The largest structure in the hindbrain is the cerebellum, which is in charge of balance and co-ordination. The brain stem, which lies at the base of the cerebellum, is the oldest, most primitive part of the hindbrain. It is here that all incoming and outgoing messages come together and cross over to the opposite side of the brain. The brain stem is concerned with the vital functions of life itself. Activities such as our heart rate, breathing, blood pressure, consciousness, swallowing, coughing, vomiting and hiccuping are all controlled by this part of the brain.

CONSCIOUSNESS
The reticular activating system, which is part of the brain stem, is the area of the brain that controls consciousness. It sifts through the mass of incoming information and decides which is important enough to alert other regions of the brain.

It does so by controlling the amount of electrical activity each part of the brain receives.

Just beyond the brain stem, in the midbrain, is an area which controls eye movements. Beyond this, the forebrain begins. The egg-shaped thalamus is located here; this acts like a relay station for incoming sensory information.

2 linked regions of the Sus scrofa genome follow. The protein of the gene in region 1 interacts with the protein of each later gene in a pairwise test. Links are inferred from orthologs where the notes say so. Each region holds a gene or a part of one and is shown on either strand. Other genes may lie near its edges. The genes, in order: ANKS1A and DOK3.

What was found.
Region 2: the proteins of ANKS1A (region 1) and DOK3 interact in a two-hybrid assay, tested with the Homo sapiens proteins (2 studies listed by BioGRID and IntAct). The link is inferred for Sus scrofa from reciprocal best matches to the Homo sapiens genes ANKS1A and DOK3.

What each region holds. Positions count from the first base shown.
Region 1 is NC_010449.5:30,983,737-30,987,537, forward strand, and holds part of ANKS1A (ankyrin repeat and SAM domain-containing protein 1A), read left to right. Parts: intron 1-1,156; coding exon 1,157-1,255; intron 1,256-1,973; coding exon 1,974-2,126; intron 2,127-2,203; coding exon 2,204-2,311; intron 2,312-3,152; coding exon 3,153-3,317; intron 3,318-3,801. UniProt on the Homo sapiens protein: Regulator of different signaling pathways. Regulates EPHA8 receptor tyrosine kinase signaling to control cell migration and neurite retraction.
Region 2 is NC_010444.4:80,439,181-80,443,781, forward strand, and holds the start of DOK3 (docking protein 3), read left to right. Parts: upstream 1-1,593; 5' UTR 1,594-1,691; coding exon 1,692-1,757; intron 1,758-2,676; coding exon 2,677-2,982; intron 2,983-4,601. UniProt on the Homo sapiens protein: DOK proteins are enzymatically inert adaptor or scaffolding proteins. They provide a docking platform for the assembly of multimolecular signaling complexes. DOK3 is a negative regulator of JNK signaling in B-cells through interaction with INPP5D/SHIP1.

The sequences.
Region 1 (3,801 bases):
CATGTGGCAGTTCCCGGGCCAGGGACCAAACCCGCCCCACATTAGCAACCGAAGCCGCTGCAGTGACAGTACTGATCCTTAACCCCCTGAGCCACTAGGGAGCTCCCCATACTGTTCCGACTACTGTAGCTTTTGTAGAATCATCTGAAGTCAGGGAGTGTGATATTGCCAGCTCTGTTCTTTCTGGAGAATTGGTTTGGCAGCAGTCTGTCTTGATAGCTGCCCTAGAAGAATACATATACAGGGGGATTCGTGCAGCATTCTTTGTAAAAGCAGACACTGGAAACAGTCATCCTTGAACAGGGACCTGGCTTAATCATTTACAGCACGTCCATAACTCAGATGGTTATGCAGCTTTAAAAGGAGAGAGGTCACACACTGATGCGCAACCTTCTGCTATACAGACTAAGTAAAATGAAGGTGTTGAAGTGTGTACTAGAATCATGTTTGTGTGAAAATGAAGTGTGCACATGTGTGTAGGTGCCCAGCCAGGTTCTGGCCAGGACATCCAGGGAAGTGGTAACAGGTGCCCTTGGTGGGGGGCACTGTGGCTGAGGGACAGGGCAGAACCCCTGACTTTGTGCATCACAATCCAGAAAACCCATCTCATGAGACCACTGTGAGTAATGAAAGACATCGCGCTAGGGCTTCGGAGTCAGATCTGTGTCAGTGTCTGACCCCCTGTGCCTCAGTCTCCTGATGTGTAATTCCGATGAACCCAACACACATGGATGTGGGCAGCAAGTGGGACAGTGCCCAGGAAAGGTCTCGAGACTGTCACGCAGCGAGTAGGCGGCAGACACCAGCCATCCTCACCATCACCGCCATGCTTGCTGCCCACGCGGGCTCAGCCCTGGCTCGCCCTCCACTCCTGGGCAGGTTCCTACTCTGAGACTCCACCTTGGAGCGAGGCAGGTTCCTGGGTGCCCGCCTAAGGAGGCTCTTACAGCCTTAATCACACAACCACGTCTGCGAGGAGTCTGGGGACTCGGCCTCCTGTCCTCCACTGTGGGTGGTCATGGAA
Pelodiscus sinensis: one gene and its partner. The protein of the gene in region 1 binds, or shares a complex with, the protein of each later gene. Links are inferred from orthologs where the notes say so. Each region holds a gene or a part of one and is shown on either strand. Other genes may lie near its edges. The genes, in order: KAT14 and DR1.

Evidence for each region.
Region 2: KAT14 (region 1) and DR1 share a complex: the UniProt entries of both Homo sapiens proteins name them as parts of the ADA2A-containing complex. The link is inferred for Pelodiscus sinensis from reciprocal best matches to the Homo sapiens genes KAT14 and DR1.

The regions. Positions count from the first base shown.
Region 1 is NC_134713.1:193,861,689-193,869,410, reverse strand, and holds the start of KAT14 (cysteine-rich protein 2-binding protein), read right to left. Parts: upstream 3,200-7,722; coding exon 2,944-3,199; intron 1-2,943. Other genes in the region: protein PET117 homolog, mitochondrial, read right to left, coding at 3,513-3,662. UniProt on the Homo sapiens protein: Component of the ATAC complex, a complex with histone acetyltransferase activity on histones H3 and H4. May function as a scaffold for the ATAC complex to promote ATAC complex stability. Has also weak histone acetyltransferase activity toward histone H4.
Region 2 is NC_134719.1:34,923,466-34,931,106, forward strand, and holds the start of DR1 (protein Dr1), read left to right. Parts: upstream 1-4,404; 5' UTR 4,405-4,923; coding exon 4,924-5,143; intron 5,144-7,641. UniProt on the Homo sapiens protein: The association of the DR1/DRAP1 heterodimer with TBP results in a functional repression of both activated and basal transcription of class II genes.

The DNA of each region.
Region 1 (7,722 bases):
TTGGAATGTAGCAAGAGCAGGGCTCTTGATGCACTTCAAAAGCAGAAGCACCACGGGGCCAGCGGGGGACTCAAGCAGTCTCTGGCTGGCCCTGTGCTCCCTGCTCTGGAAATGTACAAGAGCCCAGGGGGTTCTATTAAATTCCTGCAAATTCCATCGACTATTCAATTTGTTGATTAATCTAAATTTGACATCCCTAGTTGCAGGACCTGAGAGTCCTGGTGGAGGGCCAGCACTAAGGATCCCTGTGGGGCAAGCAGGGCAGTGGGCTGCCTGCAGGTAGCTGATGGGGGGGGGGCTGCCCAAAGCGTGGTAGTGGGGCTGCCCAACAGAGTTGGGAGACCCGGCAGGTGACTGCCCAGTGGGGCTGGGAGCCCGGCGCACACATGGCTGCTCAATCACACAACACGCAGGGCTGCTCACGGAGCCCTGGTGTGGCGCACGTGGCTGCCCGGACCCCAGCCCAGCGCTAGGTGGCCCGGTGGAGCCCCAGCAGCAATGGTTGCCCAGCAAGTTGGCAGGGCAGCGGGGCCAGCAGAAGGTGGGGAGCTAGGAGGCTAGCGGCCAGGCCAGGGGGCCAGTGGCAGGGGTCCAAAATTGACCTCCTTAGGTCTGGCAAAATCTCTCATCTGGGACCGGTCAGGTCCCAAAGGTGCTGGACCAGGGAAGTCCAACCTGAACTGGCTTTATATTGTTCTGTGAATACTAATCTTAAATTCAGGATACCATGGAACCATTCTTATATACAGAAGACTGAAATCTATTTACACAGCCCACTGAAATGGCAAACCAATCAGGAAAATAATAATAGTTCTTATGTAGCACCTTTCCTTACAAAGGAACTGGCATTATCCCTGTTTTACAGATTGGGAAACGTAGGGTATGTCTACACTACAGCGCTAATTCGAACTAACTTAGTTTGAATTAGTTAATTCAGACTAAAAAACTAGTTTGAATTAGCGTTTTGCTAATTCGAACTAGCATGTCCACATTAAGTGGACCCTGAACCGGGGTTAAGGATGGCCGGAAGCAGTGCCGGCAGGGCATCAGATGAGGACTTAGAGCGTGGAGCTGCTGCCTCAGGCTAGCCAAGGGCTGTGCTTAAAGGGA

Beneath this is the hypothalamus. This tiny region, which has close links with the pituitary gland, is involved with bodily functions such as hunger and thirst, regulation of body temperature, aggression, sexual behaviour and sleep.

CENTRE OF THE EMOTIONS
Encircling the thalamus is a part of the brain called the limbic system, which is made up a number of structures, including the septum pelucidum, hippocampus and amygdala. Another very ancient part of the brain, the limbic system is concerned with the emotions, and parts of the memory.

This system has close links with the sense of smell, which is one reason why a particular smell or odour can evoke a forgotten memory more intensely than anything else. The limbic system also relays messages from the body's internal organs to other parts of the brain, which explains why such sensations are tinged with emotion and goes some way to account for phenomena such as 'nervous stomach aches'.

The largest part of the whole brain is a structure known as the cerebrum, which is located in the forebrain. The cerebrum is more developed in humans than in any other animal and is vital to thought, memory, consciousness and higher mental activities. The cerebrum is divided into two halves, or hemispheres, which are joined by a thick bundle of nerve fibres called the corpus callosum.

VARIOUS FUNCTIONS
The two hemispheres, although identical in appearance, have completely different functions. For example, higher mental processes such as speech and writing are controlled from the dominant cerebral hemisphere.